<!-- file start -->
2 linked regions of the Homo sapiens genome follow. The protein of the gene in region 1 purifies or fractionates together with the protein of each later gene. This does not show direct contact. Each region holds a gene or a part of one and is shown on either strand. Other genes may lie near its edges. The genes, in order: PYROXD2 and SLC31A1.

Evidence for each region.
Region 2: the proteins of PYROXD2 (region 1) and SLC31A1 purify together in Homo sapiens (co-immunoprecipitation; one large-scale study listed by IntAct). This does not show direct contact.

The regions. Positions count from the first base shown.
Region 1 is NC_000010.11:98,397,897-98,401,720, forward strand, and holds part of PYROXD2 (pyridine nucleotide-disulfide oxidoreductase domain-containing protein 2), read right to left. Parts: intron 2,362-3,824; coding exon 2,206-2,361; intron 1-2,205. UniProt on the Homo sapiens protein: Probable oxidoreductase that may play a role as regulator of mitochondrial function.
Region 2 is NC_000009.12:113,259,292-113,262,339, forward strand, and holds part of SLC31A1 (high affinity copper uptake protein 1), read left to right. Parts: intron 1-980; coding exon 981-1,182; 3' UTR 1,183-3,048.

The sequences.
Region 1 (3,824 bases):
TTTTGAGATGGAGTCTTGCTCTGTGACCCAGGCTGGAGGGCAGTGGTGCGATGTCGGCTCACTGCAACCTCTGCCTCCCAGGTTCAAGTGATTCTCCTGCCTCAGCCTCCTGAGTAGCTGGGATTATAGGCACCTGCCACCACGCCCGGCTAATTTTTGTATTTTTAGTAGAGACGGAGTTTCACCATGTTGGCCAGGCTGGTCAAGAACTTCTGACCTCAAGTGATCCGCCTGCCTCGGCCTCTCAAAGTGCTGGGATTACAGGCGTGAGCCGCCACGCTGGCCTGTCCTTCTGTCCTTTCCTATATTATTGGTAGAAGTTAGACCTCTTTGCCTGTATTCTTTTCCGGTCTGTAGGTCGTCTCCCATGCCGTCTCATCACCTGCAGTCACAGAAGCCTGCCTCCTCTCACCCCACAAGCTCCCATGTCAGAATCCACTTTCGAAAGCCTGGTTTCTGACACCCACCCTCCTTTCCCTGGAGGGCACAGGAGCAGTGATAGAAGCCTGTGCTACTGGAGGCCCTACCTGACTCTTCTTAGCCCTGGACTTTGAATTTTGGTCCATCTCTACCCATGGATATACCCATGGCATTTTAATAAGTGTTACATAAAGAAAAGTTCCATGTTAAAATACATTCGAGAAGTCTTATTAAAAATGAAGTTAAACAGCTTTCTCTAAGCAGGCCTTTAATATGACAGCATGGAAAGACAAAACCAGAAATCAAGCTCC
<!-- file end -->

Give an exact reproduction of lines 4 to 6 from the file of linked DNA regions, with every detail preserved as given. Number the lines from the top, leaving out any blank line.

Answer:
The regions. Positions count from the first base shown.
Region 1 is NC_000010.11:98,397,897-98,401,720, forward strand, and holds part of PYROXD2 (pyridine nucleotide-disulfide oxidoreductase domain-containing protein 2), read right to left. Parts: intron 2,362-3,824; coding exon 2,206-2,361; intron 1-2,205. UniProt on the Homo sapiens protein: Probable oxidoreductase that may play a role as regulator of mitochondrial function.
Region 2 is NC_000009.12:113,259,292-113,262,339, forward strand, and holds part of SLC31A1 (high affinity copper uptake protein 1), read left to right. Parts: intron 1-980; coding exon 981-1,182; 3' UTR 1,183-3,048.